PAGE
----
"And if I wanted to be sassy I might say that you ain't fit to command a ship if you can't get her out of trouble when you get her into it. There can't no advice be given that I can see, unless it be to chuck the cargo over the side. I reckon that would be my way if I was master of the Hattie.

"But what good would that do?" exclaimed Beardsley. "Where are my dockyments to prove that I am an honest trader? And even if I had some, and the cargo was safe out of the hold and sunk to the bottom, I couldn't say that I am in ballast, because I ain't got a pound of any sort of ballast to show. Oh, I tell you we're gone coons, Morgan. Do the Yankees put striped clothes on their prisoners when they shove 'em into jail, I wonder?"

The mate, who had come to the wise conclusion that the only thing he could do was to make the best of the situation, did not answer the captain's last question. All he said was:

"If you dump the cargo overboard the Yankees won't get it!"

"But they'll get my schooner, won't they?" Beardsley almost shouted. "And do you reckon that I'm going to give them Newbern fellows the satisfaction of knowing that I saved their goods by sending them to the bottom? Not by a great sight. If that cruiser gets my property she'll get their'n, too. I don't reckon we'd have time to clear the hold anyway."

Marcy Gray had thought so all along. The lights were coming up at a hand gallop, and already they were much nearer than they seemed to be, for the shape of the steamer could be made out by the unaided eye. When Beardsley ceased speaking, the sound of a gong was clearly heard, and a minute later the steamer blew her whistle.

"What did I tell you, Morgan?" whined the captain. "She's slowing up, and that whistle means for us to show lights. The next thing we shall see will be a small boat coming off. I hope the swell'll turn it upside down and drown every mother's son of her crew that-On deck, there," he shouted, in great consternation. "Get out lights, and be quick about it. She'll be on top of us directly."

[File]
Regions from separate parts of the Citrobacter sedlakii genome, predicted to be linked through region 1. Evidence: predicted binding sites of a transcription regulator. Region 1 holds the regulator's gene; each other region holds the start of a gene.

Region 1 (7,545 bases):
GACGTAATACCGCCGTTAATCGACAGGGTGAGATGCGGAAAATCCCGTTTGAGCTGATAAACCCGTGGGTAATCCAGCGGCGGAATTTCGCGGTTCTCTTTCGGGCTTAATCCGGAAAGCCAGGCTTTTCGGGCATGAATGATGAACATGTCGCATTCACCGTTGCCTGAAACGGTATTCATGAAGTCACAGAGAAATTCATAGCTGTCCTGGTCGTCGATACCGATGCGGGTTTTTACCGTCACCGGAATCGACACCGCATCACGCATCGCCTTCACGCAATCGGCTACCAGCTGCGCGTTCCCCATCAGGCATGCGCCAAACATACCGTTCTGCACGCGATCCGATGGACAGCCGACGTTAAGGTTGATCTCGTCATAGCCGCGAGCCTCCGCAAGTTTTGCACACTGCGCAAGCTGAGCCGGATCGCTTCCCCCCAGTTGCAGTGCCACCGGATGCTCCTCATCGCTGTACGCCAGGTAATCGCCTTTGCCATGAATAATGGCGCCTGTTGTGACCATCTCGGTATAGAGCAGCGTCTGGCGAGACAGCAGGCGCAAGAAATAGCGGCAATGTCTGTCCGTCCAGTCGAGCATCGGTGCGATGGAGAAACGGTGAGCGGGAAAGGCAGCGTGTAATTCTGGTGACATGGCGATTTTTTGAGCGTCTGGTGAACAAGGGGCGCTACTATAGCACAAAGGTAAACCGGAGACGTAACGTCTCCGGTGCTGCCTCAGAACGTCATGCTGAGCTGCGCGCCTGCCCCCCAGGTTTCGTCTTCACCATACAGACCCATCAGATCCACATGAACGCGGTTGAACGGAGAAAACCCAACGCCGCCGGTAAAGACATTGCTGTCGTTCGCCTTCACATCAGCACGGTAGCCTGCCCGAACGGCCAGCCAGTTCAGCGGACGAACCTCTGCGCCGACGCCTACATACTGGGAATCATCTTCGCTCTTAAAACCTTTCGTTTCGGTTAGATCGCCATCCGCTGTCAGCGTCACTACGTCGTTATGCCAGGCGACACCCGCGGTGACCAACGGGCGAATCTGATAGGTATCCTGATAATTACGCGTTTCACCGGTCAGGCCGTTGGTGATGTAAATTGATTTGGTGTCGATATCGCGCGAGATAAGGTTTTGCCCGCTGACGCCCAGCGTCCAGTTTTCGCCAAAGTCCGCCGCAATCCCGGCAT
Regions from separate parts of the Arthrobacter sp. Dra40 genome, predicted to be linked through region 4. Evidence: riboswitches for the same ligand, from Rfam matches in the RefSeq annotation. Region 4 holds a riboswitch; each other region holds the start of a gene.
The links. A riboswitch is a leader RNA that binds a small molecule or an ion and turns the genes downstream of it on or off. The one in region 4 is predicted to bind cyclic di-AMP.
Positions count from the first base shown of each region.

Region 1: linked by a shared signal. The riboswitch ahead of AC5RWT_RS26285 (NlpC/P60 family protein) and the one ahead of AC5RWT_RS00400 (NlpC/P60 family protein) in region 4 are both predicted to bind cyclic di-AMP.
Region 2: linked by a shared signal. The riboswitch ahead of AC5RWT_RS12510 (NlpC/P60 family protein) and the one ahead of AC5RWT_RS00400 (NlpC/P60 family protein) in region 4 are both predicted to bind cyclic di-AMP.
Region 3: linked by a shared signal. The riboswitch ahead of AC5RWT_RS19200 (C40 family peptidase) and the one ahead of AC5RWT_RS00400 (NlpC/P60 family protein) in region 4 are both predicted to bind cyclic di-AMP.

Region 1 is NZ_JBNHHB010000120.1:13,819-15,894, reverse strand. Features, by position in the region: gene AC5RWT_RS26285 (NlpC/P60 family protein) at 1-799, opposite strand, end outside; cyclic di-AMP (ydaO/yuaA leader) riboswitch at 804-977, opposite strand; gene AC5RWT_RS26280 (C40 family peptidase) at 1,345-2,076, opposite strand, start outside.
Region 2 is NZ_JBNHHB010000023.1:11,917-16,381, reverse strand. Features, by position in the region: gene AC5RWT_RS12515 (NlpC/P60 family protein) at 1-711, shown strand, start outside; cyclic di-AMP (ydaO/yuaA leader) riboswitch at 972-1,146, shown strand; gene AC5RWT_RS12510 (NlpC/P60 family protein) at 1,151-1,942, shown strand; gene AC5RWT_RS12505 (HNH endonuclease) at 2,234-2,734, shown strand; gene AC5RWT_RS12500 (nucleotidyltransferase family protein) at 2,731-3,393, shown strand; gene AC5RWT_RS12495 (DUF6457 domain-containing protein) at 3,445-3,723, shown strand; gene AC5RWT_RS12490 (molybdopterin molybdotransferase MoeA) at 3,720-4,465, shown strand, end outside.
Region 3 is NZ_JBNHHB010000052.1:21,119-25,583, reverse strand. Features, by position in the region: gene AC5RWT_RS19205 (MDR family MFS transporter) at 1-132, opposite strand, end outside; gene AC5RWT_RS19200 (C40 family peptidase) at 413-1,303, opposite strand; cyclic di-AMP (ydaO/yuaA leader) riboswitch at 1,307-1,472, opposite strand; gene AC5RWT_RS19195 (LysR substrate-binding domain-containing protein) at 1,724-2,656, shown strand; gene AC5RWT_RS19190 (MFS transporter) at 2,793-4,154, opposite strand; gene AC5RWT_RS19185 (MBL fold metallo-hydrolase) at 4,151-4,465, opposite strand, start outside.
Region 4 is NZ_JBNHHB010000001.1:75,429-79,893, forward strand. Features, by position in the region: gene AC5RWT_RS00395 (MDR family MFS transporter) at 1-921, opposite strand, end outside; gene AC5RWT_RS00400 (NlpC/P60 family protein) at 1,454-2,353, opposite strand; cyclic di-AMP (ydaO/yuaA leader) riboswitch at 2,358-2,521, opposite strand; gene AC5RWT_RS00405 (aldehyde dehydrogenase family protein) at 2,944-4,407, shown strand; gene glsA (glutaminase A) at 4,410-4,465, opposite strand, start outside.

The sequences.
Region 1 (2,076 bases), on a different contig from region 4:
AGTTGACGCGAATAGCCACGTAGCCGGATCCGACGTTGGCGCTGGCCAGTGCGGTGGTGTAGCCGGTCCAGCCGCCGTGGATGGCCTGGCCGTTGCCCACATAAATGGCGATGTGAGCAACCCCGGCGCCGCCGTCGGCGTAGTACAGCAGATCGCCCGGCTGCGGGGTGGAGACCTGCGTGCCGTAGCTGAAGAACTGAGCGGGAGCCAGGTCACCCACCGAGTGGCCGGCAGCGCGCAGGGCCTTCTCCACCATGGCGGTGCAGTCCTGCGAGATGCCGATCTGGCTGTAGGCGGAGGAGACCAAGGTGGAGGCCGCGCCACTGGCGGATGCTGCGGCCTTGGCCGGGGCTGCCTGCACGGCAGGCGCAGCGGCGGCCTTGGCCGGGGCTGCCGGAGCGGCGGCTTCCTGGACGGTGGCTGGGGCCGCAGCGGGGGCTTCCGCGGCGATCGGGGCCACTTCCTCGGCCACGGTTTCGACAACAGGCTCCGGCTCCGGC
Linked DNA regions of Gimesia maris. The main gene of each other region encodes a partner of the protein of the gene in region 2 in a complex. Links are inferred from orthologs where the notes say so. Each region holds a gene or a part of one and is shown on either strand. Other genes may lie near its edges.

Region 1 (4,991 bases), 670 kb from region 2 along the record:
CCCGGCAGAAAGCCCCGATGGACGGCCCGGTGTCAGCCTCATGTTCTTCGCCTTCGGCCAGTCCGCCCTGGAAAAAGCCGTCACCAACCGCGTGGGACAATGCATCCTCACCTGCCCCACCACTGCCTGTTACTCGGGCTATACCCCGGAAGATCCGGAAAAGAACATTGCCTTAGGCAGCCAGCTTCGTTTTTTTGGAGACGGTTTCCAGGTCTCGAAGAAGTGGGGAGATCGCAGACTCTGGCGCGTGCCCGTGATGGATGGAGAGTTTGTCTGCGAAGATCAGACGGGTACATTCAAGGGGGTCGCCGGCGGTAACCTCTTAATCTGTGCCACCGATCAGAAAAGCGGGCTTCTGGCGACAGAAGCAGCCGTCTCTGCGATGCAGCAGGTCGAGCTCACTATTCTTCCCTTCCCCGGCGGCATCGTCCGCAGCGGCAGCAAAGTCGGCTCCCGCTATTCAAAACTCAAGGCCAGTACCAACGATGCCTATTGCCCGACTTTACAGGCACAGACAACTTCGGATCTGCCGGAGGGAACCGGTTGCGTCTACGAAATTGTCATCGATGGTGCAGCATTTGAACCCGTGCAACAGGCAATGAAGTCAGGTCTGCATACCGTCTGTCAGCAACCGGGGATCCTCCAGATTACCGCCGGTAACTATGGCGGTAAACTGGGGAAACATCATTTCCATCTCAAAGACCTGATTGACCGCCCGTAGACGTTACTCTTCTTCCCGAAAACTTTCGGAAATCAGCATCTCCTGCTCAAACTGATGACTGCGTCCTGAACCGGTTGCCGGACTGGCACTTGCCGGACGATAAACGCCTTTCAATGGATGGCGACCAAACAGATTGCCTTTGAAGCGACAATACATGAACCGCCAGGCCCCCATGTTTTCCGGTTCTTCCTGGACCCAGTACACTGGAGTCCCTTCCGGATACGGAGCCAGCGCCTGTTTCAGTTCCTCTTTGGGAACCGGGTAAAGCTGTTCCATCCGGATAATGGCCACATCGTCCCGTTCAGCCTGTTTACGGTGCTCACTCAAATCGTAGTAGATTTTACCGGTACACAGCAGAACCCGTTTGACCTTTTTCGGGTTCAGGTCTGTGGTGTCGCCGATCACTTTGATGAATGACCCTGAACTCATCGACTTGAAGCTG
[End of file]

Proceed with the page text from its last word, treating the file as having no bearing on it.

"She can see us as well without lights as she can with 'em," growled the mate, as he backed down slowly from the crosstrees. "I don't care if she cuts us down. I'd about as soon go to the bottom as to be shut up in a Yankee prison."

Marcy Gray was almost as badly frightened as Beardsley seemed to be. The steamer was dangerously near, and her behavior and the schooner's proved the truth of what he had read somewhere, that "two vessels on the ocean seemed to exercise a magnetic influence upon each other, so often do collisions occur when it looks as though there might be room for all the navies of the world to pass in review." So it was now. The two vessels drifted toward each other, broadside on, and the breeze was so light that the Hattie was almost helpless; but the stranger was well handled; her huge paddle wheels, which up to this moment had hung motionless in the water, began to turn backward, and presently Marcy let go his desperate clutch upon the stay to which he was clinging, and drew a long breath of relief. Whatever else the cruiser might do to the Hattie she did not mean to send her to the bottom.